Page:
2. Understand your own profile. To identify your competitors and highlight the relevant info, understand your business to a tee with a simple SWOT (strengths, weaknesses, opportunities, threats) analysis. Ask the same questions of yourself that you would of your competitors.
3. Identify your competition. This will be partly intuition, but don’t just go with your gut. Ask your customers for the other options that came up before they chose you; search for keywords that outline what you do online and on social media; scour media companies that talk about your industry. Depending on how crowded your market is, draw up a list of five to 10 competitors.
4. Look for the company basics. Get clear on the structural fundamentals – including years in operation, founder info, number of employees and the different roles, fundraising info (if applicable) and company culture. You can use some of this information to benchmark your growth; some will show you where you could look for investment, and how you can attract the most talented employees.
5. Look into their product or service. Now you understand the cogs turning behind the businesses, research what they’re putting out there. Take a deep dive into their product or service suite – noting stuff like product features, pricing strategy, manufacturing info, distribution plan, and their product or service’s target user. Think about what their product strengths and weaknesses are.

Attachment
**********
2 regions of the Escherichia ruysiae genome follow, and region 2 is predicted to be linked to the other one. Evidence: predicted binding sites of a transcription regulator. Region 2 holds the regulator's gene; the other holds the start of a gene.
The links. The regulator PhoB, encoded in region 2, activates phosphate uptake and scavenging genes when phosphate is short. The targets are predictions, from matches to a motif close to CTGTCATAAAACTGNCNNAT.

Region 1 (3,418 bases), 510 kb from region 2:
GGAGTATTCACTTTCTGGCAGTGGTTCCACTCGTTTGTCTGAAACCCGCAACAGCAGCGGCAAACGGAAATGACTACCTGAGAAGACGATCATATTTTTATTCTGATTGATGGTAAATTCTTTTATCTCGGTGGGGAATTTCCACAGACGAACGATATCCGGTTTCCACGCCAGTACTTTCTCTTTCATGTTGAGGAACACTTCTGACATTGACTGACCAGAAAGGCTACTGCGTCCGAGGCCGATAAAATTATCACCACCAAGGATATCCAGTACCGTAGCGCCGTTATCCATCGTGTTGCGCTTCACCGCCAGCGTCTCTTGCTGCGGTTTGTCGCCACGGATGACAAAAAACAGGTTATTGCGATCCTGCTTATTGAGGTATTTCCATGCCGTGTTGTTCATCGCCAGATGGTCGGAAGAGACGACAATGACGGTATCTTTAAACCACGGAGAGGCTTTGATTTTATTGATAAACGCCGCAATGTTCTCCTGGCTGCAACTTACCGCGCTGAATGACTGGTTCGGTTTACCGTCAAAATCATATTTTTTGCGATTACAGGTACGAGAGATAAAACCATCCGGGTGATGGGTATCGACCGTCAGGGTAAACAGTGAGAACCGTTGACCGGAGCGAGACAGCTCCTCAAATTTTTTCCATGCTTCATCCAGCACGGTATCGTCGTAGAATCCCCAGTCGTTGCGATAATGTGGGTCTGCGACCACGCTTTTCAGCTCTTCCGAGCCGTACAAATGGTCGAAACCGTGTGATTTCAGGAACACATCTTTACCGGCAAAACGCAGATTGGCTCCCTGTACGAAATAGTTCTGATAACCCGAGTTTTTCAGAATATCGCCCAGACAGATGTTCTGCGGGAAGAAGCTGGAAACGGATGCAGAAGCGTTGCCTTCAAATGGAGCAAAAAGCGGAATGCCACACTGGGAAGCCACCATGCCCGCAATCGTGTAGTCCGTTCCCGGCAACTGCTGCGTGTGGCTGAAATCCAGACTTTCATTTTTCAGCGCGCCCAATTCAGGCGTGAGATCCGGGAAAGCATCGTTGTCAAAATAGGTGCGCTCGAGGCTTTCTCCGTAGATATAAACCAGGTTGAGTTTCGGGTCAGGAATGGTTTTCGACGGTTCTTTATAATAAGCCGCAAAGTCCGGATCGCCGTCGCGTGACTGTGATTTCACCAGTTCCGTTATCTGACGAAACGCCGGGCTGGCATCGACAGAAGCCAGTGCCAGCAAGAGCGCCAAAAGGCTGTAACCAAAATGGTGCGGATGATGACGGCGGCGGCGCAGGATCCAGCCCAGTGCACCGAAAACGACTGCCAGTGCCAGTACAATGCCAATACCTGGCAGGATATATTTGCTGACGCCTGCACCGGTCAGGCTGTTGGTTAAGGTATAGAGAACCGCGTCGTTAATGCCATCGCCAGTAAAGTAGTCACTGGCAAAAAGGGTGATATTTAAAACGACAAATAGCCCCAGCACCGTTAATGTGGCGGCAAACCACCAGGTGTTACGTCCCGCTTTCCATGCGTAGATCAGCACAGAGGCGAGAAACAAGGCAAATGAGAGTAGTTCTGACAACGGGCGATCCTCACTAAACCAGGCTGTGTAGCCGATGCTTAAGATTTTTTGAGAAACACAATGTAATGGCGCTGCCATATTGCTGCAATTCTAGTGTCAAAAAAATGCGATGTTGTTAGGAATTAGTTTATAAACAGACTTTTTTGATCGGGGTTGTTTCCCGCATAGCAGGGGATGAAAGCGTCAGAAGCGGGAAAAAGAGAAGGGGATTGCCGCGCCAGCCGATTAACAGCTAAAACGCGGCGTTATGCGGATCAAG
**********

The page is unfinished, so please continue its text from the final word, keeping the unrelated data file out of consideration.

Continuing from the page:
6. Look into how they market their brand. Move beyond product to their outward-facing brand presence. That might start with physical or digital advertising campaigns they’re running; their media presence in general; or a social-media deep dive. For socials, consider the type of content they put out, the engagement they get and who their audience is. Tools like BuzzSumo are useful for seeing what content is performing well; you can also follow all your competitors’ accounts on platforms like Hootesuite.
7. Think about customer perspective. Act the customer and test your competitors’ user experience. Take the customer journey: from searching for the business online all the way through to the buying process (don’t actually buy it, though). If it’s a physical space, head in as a customer and see what it’s like. Beyond your personal experience, check the opinions of their customers by visiting the relevant review sites and looking for common themes in comments on their social channels.
8. Review strengths and weaknesses. Time to analyze your findings. Draw up some clear strengths, weaknesses and areas of distinction for each of your competitors. You’re looking to get a clear picture of what you offer that your competitors don’t and anything significant they’re doing that you’re not. That info should help you identify your opportunities and threats. Remember: you’re looking to identify a unique selling point (USP) for your business. If one doesn’t appear from this process, you’ll need to move quickly, based on your research, and make strategic decisions so it does.
• The core process of direct competitor research is to identify the right businesses, research them in a structured way and then analyze your findings.
• The aim is to come away with a clear view of the lay of the land, and what your own USP is.
• Competitive analysis shouldn’t shape the soul of your company – but it can expose gaps in the market and internal vulnerabilities.
Perspective. This piece from Inc has a bunch of useful perspectives and tips from business owners.
Example. Another one from Inc, this piece details how food subscription service HelloFresh differentiated itself in a saturated market.
Tool. Tide has a modifiable spreadsheet of a competitor analysis matrix, and The Telegraph has a solid list of research and analysis tools you can employ when it comes to marketing analysis.